But in the final months of his presidency, the dominant talk of “Africa’s favorite son” continues to be one of dismay and disappointment. The reasons for this are diverse and can be traced to personal, political, economic and security issues. To be honest, Obama is wildly popular across Africa, but the received wisdom now is that he neglected the continent in his first term, and delivered “too little too late.”

Africa’s expectations from Obama “are valid,” says Michael Orwa, a development and international affairs expert at the United States International University-Africa in Nairobi. But Obama, he says, “was not an African envoy to the USA, he was the US president whose primary responsibility is to the American people and US strategic interests. These he has delivered on, even when they seem to conflict with Africa’s best interest.”

Many observers were surprised when Obama slashed hundreds of millions of dollars from the AIDS relief program started by his predecessor, George W. Bush. The president was also criticized for the way he handled the Libyan crisis, and for bequeathing the continent another failed state. Obama’s administration also played a key role in the birthing of South Sudan, but that country’s descent into chaos will not help the legacy of his policies in Africa.

Obama has also been criticized for overseeing a two-way trade, much of it reliant on the export of extractive resources. Observers say the administration didn’t build a symbiotic relationship with the continent or view its countries as a full-on trading partner. According to a Brookings Institution report (pdf), agreements like the Trans-Pacific Partnership are also likely to undermine the $37 billion US-Africa trade, given that the continent isn’t part of these mega trade negotiations.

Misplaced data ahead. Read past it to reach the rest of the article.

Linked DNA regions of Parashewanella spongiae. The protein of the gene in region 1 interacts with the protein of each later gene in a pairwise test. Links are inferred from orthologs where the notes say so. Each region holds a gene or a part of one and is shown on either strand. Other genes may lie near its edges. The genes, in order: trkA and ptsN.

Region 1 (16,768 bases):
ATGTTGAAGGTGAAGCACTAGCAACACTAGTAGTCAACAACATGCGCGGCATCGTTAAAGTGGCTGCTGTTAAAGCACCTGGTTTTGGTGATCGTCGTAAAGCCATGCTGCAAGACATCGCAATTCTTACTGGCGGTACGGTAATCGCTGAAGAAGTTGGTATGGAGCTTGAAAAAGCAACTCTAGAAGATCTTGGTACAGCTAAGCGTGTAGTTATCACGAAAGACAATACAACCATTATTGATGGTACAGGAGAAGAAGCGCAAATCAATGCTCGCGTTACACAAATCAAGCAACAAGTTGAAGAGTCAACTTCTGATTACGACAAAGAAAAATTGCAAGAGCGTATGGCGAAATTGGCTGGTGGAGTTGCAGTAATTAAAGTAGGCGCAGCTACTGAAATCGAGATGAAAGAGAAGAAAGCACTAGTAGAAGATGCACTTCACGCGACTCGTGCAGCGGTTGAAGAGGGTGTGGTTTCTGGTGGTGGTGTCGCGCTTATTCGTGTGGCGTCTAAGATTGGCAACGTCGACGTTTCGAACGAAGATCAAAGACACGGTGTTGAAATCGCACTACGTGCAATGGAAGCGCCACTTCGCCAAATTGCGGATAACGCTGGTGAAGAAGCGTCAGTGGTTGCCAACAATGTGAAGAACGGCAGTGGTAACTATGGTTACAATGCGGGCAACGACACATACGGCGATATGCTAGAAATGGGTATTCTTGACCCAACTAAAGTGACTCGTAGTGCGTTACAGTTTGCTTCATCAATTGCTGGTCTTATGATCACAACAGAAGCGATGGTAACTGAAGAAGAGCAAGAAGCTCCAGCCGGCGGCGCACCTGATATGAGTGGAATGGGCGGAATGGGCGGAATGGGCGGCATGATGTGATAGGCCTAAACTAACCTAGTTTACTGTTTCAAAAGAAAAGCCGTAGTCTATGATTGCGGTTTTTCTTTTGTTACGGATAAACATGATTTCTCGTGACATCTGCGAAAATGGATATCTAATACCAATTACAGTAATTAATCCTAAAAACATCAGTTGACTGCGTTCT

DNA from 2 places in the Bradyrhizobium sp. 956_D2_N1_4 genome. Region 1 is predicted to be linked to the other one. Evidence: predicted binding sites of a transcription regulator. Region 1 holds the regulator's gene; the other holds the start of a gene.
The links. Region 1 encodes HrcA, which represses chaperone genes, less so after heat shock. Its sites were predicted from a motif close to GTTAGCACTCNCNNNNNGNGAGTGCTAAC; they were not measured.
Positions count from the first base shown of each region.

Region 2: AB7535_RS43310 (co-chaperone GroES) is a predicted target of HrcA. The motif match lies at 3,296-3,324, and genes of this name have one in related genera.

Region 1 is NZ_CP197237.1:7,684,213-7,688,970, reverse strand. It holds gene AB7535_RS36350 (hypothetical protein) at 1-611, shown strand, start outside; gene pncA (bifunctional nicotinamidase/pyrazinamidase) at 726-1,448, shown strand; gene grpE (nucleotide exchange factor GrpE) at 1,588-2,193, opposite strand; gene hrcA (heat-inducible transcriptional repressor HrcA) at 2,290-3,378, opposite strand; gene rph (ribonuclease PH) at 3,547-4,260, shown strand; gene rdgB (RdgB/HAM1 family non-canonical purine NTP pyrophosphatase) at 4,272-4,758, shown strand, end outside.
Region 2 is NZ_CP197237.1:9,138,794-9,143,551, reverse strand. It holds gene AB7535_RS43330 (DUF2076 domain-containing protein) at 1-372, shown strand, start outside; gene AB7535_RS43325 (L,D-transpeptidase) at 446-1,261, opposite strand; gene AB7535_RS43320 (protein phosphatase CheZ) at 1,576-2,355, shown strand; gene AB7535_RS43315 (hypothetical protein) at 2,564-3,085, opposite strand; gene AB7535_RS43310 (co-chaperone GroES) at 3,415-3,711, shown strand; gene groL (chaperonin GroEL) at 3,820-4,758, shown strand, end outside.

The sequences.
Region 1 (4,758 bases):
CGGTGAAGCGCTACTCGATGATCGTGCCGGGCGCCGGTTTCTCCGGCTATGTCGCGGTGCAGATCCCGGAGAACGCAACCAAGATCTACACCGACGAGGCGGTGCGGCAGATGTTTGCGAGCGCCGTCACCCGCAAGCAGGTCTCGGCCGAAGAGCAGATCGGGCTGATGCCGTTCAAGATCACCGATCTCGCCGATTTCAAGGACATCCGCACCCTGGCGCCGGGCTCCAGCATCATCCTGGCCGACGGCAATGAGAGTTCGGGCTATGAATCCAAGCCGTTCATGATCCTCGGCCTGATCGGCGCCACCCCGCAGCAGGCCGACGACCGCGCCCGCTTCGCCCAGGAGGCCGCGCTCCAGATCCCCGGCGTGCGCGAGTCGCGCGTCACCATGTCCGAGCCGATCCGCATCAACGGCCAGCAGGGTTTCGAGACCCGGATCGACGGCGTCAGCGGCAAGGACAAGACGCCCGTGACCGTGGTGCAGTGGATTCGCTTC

When president Obama visited Ethiopia in July 2015, he was criticized for labeling its government, which had cracked down on press freedom and won 100% of the seats in government, as “democratically elected.” His administration has been excoriated for throwing in with despots who had no intentions of fostering democracy, including Gabon’s president Omar Bongo, Rwanda’s Paul Kagame, and Uganda’s Yoweri Museveni.

As the journalist and academic Howard French put it, this relationship with the strongmen mirrored “the style of cherry-picking allies during the struggle against communism.” Except that the Cold War was now replaced with the War on Terror, which oversaw the creation of a lethal presidency and massive militarization. In Niger, for instance, one of the world’s poorest countries, the United States is building a $100 million drone base.

At the twilight of his presidency—not to mention the looming Trump leadership—assigning the blame of Africa’s problems to Obama is a bit out of hand. He was first and foremost an American president, who was there to serve American interest in the continent. To claim that he was special for the continent is also a flawed argument. Perhaps Africa should have heeded Obama’s message when he stood in Ghana in 2009 and said, “We must start from the simple premise that Africa’s future is up to Africans.”

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